Bypass Surgery: Common Questionsby The HealthCentral Editorial Team
Why do you need bypass surgery?
If you are suffering chest pain or other symptoms that may indicate a cardiovascular problem, your doctor will likely want you to undergo an angiogram (cardiac catheterization) to see if your coronary arteries are blocked by plaque. A blockage can cause a decrease in the supply of blood and oxygen to the heart, and over time can lead to debilitating chest pain or a heart attack.
If angioplasty proves unsuccessful, the position of the blockage is too difficult to access by angioplasty, or you have severe blockages in multiple major vessels, your doctor may recommend that you undergo coronary artery bypass graft (CABG) surgery.
Bypass surgery has been performed for nearly 40 years. Cardiovascular surgeons have received extensive training on bypass techniques. More than 500,000 bypass procedures are performed each year in the United States, making it the most frequently performed major surgery in the country.
What happens during bypass surgery?
Bypass surgery is a major operation that usually lasts between two and six hours. Pre-operative medications are often administered by mouth, muscular or subcutaneous injection, or intravenously. You will receive general anesthesia and be completely asleep.
During bypass surgery, the chest bone is separated, and the ribs are spread apart to allow visible and physical access to the heart. In most instances, blood circulation and breathing functions will be taken over by a heart-lung machine. The cardiac surgeon uses a piece of vein or artery to form a bypass to enable blood to go around the blockage. Several blockages can be bypassed during surgery.
What is a graft?
A graft is a blood vessel that has been created to bypass a blocked artery. It is usually taken from the internal mammary artery in the chest, the saphenous veins from the leg, or in rare instances from the radial artery in the arm. The graft is attached above and below the area in the artery where there is a blockage, so that the blood can use the new, unblocked path to flow freely to the heart.
From stress tests, angiograms and intravascular ultrasounds, your doctor is able to determine exactly how much of the heart structure needs repair. Some patients undergo double, triple or even quadruple bypasses, based on their specific needs. The number of grafts is not as important as is the bypass of the necessary blockages.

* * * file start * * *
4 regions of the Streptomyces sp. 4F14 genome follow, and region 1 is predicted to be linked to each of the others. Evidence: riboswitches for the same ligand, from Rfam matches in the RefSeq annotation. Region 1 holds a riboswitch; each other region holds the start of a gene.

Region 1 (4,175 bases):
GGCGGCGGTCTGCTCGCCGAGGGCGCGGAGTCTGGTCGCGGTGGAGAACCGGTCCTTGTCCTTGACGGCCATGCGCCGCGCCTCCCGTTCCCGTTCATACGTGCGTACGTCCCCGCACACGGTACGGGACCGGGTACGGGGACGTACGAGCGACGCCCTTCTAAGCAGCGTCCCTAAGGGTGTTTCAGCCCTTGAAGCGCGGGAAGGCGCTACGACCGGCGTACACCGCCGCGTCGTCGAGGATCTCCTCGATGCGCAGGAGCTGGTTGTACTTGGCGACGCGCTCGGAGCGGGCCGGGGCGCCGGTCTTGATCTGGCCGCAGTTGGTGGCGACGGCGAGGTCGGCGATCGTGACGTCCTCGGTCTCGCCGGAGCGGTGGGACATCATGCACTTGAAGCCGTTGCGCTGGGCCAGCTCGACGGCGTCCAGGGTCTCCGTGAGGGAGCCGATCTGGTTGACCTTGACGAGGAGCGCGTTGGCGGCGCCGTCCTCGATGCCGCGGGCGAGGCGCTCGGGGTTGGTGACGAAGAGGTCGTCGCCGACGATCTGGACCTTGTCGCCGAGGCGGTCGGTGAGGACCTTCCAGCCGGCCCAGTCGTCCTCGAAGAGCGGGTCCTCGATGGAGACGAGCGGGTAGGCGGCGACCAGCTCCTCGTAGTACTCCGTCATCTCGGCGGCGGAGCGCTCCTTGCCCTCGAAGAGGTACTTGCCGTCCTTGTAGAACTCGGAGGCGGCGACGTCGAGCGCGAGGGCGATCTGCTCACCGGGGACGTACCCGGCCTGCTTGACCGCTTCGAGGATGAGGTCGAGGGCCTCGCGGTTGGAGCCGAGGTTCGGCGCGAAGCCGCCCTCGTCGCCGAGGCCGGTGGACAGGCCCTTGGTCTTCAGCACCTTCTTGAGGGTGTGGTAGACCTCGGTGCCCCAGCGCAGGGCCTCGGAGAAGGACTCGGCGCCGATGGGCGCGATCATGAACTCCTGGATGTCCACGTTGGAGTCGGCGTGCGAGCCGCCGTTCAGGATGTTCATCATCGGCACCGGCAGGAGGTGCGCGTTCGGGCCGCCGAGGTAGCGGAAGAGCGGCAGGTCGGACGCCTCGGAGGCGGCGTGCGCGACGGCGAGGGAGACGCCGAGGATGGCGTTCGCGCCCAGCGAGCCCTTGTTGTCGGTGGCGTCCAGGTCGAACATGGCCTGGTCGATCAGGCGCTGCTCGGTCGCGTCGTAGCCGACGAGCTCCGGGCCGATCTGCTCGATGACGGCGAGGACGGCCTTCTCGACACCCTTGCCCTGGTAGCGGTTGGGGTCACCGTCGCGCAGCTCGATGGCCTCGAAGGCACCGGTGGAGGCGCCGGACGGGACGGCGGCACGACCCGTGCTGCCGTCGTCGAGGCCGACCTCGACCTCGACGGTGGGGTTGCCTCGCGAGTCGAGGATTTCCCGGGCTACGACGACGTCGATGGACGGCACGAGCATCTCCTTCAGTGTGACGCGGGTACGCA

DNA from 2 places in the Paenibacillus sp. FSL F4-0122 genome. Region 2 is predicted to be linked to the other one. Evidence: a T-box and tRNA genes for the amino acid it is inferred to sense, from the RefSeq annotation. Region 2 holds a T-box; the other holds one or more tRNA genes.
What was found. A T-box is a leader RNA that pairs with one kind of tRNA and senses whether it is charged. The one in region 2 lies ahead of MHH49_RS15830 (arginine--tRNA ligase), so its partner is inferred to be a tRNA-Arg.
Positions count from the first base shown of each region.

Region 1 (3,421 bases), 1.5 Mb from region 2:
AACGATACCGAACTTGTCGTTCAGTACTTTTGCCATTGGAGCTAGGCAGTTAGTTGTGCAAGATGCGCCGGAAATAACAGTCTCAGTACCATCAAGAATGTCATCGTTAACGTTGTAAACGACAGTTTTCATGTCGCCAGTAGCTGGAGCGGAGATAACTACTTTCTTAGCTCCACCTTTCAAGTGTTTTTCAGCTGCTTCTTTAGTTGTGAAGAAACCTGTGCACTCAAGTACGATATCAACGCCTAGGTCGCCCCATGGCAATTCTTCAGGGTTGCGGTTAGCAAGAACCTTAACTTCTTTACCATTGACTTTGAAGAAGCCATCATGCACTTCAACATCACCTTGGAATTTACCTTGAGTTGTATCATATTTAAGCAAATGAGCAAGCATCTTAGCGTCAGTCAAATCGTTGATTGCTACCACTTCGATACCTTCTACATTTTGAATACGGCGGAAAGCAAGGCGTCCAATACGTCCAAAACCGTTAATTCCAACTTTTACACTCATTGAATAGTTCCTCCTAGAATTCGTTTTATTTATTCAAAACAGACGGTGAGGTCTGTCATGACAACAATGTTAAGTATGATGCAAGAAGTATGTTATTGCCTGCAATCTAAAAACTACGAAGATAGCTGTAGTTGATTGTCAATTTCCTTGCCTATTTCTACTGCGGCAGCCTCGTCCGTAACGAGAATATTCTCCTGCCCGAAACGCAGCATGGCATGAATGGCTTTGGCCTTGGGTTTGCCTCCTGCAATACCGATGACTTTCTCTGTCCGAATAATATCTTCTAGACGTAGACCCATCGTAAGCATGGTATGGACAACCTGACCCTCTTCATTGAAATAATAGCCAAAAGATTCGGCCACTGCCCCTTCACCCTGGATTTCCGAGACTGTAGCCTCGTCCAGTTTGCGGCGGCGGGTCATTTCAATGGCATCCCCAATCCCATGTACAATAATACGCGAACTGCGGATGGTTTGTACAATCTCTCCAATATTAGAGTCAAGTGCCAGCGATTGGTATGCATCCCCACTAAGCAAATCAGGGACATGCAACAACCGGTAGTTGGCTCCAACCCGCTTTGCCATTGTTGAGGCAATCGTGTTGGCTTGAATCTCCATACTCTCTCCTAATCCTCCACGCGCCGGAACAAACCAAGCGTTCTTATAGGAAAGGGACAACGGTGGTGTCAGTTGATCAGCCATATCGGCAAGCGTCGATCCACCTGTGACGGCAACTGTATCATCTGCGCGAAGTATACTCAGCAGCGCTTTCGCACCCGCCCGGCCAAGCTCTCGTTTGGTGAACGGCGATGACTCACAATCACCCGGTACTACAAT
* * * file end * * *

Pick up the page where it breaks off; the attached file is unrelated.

Doctors have found that grafts are most successful when attached to major coronary arteries rather than smaller arterial branches. Doctors have also found better results for bypass surgery when there are discrete, localized blockages rather than a buildup of plaque throughout an artery.
Will my heart be stopped?
In some cases, your blood circulation and breathing functions will be carried out totally by a heart-lung machine during surgery, also known as cardiopulmonary bypass. However, more coronary artery bypass surgeries are being done while the heart is still beating (called the off-pump technique). The beating heart approach may reduce the risk of neurologic injury, stroke and other complications associated with the heart-lung machine, and leads to a shorter hospital stay for patients.
Are there any transfusions involved? Should I bank my own blood?
Ordinarily, as with any serious heart surgery, blood transfusions are necessary during bypass surgery. The blood used for your surgery will be matched by type and Rh factor, and provided by a local blood bank.
You may be familiar with the case of Arthur Ashe, a well-known tennis player and activist who ultimately died of AIDS-related pneumonia. He acquired the AIDS virus from a transfusion received during a bypass procedure performed in 1983. Although this result was devastating, the national blood banks have advanced a great deal in the past 20 years, and blood is screened much more carefully for contamination, including AIDS and other infectious diseases.
Unless your surgery is scheduled in less than 72 hours, and if your doctor gives you permission, arrangements can be made for banking your own blood for surgery. You also may have family or friends with a compatible blood type donate blood for your surgery. The hospital, the Red Cross or blood bank can provide family members and friends with necessary information about blood donation for your surgery.
Bypass procedures have been performed without transfusion. Some patients, such as Jehovah's Witnesses, are restricted from using another person's blood. Studies have shown that bypass procedures can be performed "bloodlessly," although these operations have had a higher rate of mortality.
What is minimally invasive bypass surgery?
Minimally invasive coronary artery bypass surgery (MIDCAB) involves a significantly smaller incision - only three inches - instead of splitting your sternum with a six- to eight-inch incision.
An artery that supplies blood to chest muscles is grafted to the left anterior descending artery (an important artery located close to the chest wall). Your heart continues to beat during the surgery, instead of being attached to a heart-lung machine. You may be given a drug to reduce your heartbeat.
Surgeons can also use a slightly different approach by making small incisions in your chest and viewing the surgery on video monitors. For this procedure, called port-access coronary bypass surgery, your heart is attached to a heart-lung machine.
Doctors are also exploring the use of robotics and telecommunications to perform minimally invasive surgeries, or to provide assistance to fellow surgeons, at remote locations.
The number of minimally invasive coronary bypass surgeries is rising, and now represents about 10 to 20 percent of all bypass operations performed annually. Compared to a traditional bypass surgery, minimally invasive bypass surgery is cheaper, shorter and less painful, requires fewer blood transfusions and reduces your recovery time. Hospital stays for MIDCAB patients can be three to four days, instead of five to six days for a traditional bypass.